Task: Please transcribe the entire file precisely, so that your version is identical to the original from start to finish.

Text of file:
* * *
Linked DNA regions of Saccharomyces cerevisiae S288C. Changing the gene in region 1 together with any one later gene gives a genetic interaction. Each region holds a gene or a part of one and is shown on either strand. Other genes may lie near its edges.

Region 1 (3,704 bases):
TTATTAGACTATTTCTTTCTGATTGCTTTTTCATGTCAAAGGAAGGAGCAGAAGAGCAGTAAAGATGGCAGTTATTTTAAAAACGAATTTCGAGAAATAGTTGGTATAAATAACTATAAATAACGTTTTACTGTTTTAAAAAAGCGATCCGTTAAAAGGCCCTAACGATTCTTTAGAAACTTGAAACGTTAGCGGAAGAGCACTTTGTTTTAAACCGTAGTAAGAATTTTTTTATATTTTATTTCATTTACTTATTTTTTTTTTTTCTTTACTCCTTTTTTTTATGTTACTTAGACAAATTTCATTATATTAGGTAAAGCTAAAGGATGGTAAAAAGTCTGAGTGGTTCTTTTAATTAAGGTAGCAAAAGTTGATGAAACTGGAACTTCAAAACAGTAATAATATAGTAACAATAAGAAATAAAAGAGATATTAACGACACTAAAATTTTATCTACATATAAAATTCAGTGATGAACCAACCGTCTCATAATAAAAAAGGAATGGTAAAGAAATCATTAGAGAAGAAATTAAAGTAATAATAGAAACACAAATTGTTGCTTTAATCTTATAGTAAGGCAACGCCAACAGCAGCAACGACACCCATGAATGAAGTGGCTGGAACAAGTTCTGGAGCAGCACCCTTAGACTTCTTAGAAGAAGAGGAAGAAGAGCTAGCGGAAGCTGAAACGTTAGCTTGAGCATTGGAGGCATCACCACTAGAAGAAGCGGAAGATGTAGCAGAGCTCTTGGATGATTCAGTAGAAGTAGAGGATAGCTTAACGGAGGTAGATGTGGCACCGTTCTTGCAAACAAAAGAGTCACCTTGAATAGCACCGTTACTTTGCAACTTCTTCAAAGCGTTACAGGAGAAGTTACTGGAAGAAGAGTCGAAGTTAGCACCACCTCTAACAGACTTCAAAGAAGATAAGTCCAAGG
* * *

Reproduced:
Linked DNA regions of Saccharomyces cerevisiae S288C. Changing the gene in region 1 together with any one later gene gives a genetic interaction. Each region holds a gene or a part of one and is shown on either strand. Other genes may lie near its edges.

Region 1 (3,704 bases):
TTATTAGACTATTTCTTTCTGATTGCTTTTTCATGTCAAAGGAAGGAGCAGAAGAGCAGTAAAGATGGCAGTTATTTTAAAAACGAATTTCGAGAAATAGTTGGTATAAATAACTATAAATAACGTTTTACTGTTTTAAAAAAGCGATCCGTTAAAAGGCCCTAACGATTCTTTAGAAACTTGAAACGTTAGCGGAAGAGCACTTTGTTTTAAACCGTAGTAAGAATTTTTTTATATTTTATTTCATTTACTTATTTTTTTTTTTTCTTTACTCCTTTTTTTTATGTTACTTAGACAAATTTCATTATATTAGGTAAAGCTAAAGGATGGTAAAAAGTCTGAGTGGTTCTTTTAATTAAGGTAGCAAAAGTTGATGAAACTGGAACTTCAAAACAGTAATAATATAGTAACAATAAGAAATAAAAGAGATATTAACGACACTAAAATTTTATCTACATATAAAATTCAGTGATGAACCAACCGTCTCATAATAAAAAAGGAATGGTAAAGAAATCATTAGAGAAGAAATTAAAGTAATAATAGAAACACAAATTGTTGCTTTAATCTTATAGTAAGGCAACGCCAACAGCAGCAACGACACCCATGAATGAAGTGGCTGGAACAAGTTCTGGAGCAGCACCCTTAGACTTCTTAGAAGAAGAGGAAGAAGAGCTAGCGGAAGCTGAAACGTTAGCTTGAGCATTGGAGGCATCACCACTAGAAGAAGCGGAAGATGTAGCAGAGCTCTTGGATGATTCAGTAGAAGTAGAGGATAGCTTAACGGAGGTAGATGTGGCACCGTTCTTGCAAACAAAAGAGTCACCTTGAATAGCACCGTTACTTTGCAACTTCTTCAAAGCGTTACAGGAGAAGTTACTGGAAGAAGAGTCGAAGTTAGCACCACCTCTAACAGACTTCAAAGAAGATAAGTCCAAGG